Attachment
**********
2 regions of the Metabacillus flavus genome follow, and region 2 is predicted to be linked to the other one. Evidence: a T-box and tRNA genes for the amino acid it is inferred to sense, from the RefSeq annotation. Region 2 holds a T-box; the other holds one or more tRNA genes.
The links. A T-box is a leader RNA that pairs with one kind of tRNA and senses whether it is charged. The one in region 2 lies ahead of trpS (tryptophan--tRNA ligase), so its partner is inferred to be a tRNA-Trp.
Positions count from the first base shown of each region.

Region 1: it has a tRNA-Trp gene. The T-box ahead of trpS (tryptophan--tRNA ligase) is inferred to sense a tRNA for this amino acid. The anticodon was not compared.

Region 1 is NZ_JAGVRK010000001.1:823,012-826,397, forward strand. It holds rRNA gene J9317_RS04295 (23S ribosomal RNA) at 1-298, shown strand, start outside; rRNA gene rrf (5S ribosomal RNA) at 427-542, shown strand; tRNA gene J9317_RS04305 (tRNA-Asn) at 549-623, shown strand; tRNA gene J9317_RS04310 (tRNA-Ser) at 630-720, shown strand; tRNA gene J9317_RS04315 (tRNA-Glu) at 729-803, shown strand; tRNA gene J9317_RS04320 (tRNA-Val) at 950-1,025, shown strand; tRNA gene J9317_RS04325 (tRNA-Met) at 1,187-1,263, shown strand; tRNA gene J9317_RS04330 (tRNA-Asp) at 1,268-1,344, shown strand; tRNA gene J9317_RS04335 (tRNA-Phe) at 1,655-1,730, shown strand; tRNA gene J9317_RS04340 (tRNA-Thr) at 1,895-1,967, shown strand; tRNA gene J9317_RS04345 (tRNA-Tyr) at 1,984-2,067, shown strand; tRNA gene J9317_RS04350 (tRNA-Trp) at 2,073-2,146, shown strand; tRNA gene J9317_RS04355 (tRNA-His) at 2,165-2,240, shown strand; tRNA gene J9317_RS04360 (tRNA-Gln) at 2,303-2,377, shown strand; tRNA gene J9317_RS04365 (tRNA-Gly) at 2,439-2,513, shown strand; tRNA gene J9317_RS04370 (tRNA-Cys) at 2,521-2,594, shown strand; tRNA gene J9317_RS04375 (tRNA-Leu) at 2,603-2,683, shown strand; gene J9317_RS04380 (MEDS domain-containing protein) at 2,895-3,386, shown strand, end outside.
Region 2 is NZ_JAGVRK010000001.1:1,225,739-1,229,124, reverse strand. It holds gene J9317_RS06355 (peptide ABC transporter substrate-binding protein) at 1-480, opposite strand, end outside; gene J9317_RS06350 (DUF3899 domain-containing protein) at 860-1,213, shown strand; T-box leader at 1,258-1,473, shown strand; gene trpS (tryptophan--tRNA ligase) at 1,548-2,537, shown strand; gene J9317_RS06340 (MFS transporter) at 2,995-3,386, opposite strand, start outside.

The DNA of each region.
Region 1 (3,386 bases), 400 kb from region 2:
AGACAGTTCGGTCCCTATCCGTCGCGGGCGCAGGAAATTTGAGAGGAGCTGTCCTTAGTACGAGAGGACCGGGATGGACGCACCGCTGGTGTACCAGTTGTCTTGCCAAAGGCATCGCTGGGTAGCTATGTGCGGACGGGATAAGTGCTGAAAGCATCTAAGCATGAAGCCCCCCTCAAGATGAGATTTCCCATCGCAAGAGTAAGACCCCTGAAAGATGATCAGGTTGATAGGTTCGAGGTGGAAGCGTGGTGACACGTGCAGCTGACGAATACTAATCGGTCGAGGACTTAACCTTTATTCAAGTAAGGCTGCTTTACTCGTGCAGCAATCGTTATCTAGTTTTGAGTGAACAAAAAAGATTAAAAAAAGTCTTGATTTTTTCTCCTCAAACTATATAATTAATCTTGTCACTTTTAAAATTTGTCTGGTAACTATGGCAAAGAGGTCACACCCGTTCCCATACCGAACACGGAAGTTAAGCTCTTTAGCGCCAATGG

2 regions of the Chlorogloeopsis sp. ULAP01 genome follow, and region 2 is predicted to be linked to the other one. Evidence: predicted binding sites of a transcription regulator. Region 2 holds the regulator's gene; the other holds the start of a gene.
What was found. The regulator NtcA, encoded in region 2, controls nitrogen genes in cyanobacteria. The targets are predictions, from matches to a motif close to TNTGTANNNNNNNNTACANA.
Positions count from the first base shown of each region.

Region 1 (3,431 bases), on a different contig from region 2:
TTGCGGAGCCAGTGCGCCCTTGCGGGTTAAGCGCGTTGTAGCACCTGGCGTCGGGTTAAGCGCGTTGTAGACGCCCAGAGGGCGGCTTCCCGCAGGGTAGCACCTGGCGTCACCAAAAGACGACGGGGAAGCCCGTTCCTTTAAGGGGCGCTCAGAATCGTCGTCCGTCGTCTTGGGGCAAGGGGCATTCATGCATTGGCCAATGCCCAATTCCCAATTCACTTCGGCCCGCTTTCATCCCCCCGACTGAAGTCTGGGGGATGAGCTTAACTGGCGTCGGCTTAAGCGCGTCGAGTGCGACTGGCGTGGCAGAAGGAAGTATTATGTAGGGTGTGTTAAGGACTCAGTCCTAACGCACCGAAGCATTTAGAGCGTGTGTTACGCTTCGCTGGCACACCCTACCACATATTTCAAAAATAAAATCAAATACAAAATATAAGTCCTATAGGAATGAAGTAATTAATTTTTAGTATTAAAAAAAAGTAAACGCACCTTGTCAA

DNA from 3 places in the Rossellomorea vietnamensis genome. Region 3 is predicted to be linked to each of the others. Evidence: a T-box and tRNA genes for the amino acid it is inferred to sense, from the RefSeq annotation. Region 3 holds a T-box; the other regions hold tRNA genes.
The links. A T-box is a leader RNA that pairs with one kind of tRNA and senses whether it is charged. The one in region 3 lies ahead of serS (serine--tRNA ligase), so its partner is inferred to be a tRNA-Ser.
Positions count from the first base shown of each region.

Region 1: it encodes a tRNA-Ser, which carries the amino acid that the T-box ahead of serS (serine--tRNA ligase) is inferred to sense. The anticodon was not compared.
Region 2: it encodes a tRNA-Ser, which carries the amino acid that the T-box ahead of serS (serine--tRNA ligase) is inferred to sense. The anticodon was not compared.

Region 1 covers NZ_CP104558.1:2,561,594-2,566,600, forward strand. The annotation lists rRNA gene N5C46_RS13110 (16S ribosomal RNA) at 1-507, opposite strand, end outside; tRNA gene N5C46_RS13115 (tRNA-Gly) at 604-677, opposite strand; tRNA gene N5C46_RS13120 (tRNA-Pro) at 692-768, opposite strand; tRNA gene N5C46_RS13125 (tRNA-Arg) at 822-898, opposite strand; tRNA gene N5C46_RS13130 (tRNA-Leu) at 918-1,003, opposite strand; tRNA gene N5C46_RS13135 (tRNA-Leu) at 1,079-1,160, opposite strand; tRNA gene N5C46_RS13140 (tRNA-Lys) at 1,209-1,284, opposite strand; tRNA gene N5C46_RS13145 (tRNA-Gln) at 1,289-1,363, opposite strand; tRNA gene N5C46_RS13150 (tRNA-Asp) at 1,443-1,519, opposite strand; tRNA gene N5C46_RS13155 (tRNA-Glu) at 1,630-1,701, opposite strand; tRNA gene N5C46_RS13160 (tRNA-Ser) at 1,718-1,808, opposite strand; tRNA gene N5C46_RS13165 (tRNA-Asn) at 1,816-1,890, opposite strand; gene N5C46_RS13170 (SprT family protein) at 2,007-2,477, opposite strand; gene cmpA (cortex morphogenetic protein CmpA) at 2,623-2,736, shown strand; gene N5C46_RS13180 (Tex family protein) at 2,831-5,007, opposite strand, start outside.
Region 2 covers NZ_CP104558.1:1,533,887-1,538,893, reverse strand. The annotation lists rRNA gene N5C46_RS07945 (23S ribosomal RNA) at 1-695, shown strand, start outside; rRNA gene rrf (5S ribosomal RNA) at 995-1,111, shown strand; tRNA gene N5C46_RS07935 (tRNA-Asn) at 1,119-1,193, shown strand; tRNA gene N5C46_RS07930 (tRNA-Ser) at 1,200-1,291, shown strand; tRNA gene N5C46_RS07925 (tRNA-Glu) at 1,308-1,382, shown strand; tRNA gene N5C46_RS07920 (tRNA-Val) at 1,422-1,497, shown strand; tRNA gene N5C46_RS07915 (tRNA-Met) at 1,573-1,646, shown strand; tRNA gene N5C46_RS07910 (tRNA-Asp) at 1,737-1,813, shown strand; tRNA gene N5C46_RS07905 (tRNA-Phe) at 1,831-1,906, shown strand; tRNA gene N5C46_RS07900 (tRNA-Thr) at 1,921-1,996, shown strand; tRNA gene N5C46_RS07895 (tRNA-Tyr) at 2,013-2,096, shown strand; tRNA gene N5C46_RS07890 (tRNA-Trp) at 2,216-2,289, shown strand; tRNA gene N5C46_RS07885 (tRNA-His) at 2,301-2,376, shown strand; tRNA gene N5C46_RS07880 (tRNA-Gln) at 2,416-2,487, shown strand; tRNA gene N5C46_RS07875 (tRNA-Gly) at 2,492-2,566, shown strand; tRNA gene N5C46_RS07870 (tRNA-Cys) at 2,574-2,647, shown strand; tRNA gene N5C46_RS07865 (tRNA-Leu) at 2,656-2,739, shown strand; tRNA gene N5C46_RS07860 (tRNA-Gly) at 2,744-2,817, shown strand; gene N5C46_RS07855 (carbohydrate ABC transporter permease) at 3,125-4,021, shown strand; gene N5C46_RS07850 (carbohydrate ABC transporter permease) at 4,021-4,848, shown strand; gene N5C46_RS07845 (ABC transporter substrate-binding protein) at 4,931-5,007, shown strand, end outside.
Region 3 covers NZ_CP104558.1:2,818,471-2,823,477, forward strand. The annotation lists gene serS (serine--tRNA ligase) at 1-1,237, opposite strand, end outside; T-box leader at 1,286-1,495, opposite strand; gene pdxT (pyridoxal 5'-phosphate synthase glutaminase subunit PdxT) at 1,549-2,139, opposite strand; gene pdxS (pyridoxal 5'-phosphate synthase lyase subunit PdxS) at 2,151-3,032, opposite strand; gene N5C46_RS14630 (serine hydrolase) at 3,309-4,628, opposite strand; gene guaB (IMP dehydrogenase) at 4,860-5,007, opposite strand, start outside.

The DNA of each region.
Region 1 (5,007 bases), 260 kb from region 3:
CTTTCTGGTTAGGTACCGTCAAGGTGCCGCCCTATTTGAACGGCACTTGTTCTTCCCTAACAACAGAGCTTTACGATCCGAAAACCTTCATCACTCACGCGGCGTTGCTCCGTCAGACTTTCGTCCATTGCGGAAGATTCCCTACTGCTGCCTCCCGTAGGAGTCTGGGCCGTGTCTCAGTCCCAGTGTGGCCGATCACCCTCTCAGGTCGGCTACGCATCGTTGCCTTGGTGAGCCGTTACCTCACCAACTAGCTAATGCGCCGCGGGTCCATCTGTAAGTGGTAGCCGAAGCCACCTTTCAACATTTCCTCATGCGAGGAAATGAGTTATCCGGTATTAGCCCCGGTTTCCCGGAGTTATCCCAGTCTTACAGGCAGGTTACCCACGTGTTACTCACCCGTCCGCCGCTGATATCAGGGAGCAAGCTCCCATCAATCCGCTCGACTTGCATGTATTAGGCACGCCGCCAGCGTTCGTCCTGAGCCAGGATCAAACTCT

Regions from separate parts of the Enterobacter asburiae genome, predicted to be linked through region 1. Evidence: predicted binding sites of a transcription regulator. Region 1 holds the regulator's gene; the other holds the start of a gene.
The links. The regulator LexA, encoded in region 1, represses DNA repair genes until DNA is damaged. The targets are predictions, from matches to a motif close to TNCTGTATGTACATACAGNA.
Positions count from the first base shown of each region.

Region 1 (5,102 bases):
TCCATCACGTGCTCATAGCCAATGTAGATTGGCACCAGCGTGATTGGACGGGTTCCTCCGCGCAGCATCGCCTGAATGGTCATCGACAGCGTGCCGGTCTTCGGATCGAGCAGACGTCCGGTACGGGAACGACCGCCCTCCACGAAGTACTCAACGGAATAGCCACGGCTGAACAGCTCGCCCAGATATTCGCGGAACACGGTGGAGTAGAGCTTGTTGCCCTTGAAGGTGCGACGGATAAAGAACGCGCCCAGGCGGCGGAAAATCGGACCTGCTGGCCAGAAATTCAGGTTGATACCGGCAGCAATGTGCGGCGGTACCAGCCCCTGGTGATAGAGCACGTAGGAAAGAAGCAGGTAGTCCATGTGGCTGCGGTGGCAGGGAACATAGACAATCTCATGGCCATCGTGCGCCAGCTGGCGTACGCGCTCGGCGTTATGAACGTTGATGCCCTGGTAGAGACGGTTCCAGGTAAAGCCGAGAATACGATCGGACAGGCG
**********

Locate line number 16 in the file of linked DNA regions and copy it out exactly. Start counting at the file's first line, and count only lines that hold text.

The links. A T-box is a leader RNA that pairs with one kind of tRNA and senses whether it is charged. The one in region 3 lies ahead of serS (serine--tRNA ligase), so its partner is inferred to be a tRNA-Ser.